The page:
Welcome to College Confidential!

The leading college-bound community on the web

Sign Up For Free

Join for FREE, and start talking with other members, weighing in on community discussions, and more.

Also, by registering and logging in you'll see fewer ads and pesky welcome messages (like this one!)

As a CC member, you can:

  • Reply to threads, and start your own.
  • Post reviews of your campus visits.
  • Find hundreds of pages of informative articles.
  • Search from over 3 million scholarships.
We want your feedback! Complete our survey and enter to win one of four $25 gift cards.

Could I have ADHD or ADD?

I know that this isn’t the best place to ask this question, but I’ve had an inkling that I may have ADD or something for a couple of years...

I’m currently a freshman in HS.

I cannot focus on anything most of the time. Even though I am extremely motivated, I often find myself spending obsessive amounts of time trying to keep things organized, but I still can’t rememeber to do things.

I still have straight a’s and have had them my entire life. Schoolwork has never required significant effort from me. Once the assignment is due in ten minutes, I can get things done very well very quickly. I work really well under pressure.

I also have times where I work on a random project for 8 hours and feel like no time has passed.

I get distracted by everything and end up working on an essay about some random subject I’m interested in instead of doing the thing that’s due I three hours.

In fact, yesterday, I had a 7 page paper due in less than two hours and I decided to instead work on painting an old bookshelf I found in the basement.

I also drink excessive amounts of caffeine, which I just found out can be an add thing. Without caffeine, my focusing is even worse...and by excessive amounts I mean upwards of five cups a day on a standard day.

This is somewhat irrelevant, but the past few years, when I’ve had physicals, and you have to fill out the sheet that asks you to rate how often you do certain behaviors, I would put “frequently” or “often” for some things like fidgety, can’t focus, and that kind of thing because it’s very true for me, but my mum would go over the list to check it and change what I said. She would say that “no you have fine focus” and that sort of thing, which worries me because either she’s blind or I’m crazy.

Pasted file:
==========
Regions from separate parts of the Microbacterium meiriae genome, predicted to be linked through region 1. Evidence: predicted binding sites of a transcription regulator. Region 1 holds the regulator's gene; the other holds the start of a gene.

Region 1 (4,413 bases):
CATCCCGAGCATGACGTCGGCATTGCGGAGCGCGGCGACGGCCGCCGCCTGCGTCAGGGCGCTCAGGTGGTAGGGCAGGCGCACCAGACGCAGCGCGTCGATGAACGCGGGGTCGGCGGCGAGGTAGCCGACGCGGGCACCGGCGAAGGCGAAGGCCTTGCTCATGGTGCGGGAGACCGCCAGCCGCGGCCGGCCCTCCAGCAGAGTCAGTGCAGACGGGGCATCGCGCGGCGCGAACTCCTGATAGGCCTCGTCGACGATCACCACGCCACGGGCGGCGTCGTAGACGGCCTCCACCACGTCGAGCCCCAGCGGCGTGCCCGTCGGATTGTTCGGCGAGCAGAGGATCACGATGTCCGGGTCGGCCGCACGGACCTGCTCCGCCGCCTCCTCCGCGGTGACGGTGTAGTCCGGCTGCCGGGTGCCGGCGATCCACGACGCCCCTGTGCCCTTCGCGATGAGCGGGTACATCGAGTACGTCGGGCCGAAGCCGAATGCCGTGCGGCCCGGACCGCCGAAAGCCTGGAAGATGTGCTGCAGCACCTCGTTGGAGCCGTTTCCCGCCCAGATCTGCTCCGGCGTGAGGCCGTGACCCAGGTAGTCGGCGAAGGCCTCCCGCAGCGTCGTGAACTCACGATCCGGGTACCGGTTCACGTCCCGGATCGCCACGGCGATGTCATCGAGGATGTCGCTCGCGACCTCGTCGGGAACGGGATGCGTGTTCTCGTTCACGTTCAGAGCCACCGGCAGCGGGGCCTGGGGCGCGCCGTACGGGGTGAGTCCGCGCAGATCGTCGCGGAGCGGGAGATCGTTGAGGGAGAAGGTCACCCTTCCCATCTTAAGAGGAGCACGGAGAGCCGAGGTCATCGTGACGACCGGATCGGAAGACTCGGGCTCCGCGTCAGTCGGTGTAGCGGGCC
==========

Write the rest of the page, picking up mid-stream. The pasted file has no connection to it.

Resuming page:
I had to be evaluated for something or other a few years back to get into a school (WISC I think?) and my parents said that unofficially the dude who did it thought that I was very normal mentally.

I’m not sure if I’m crazy or if I’m just lazy or something but maybe that would explain something?

I don’t know. Does anyone have any ideas?

Replies to: Could I have ADHD or ADD?

  • DustyfeathersDustyfeathers Registered User Posts: 2,384 Senior Member
    It sounds like you're a normal adolescent, with lots of imagination, lots of smarts, plenty of practical skills, and when you want to focus on something, you find the ability to do so. Schoolwork is often the most boring thing on the agenda. Often it's really great, but you know you're studying subjects that others tell you that you HAVE to study. In college, you get to choose subjects more often. Is it weird that you get bored and go do something with your hands instead? Not at all. Most people who use their minds for work, will take breaks and, say, fix a motorcycle or cook a great meal or go for a jog. Their minds are still working on the intellectual problem.

    You're just fine.

    If you feel anxious, mabye think about cutting out the caffein and going for a run or a long swim. Those sorts of activities naturally produce chemicals in your brain that make you feel that all is right with the world. Or they make you feel that you can tackle the problems that lay before you. Plus it will give you a buff bod. So there's that.

    Here's a talk by an educator that may interest you -- https://www.youtube.com/watch?v=zDZFcDGpL4U
  • zannahzannah Registered User Posts: 730 Member
    Whether or not you have add or ADHD is a diagnostic question that medical doctors or psychologists might answer. A further consideration after diagnosis is the need for and and n type of treatment. Do not go to a diagnostic center in the mall if they still exist. Let someone who knows you well remarkno on the possibility. Fretting is not a useful behavior when you have a full life.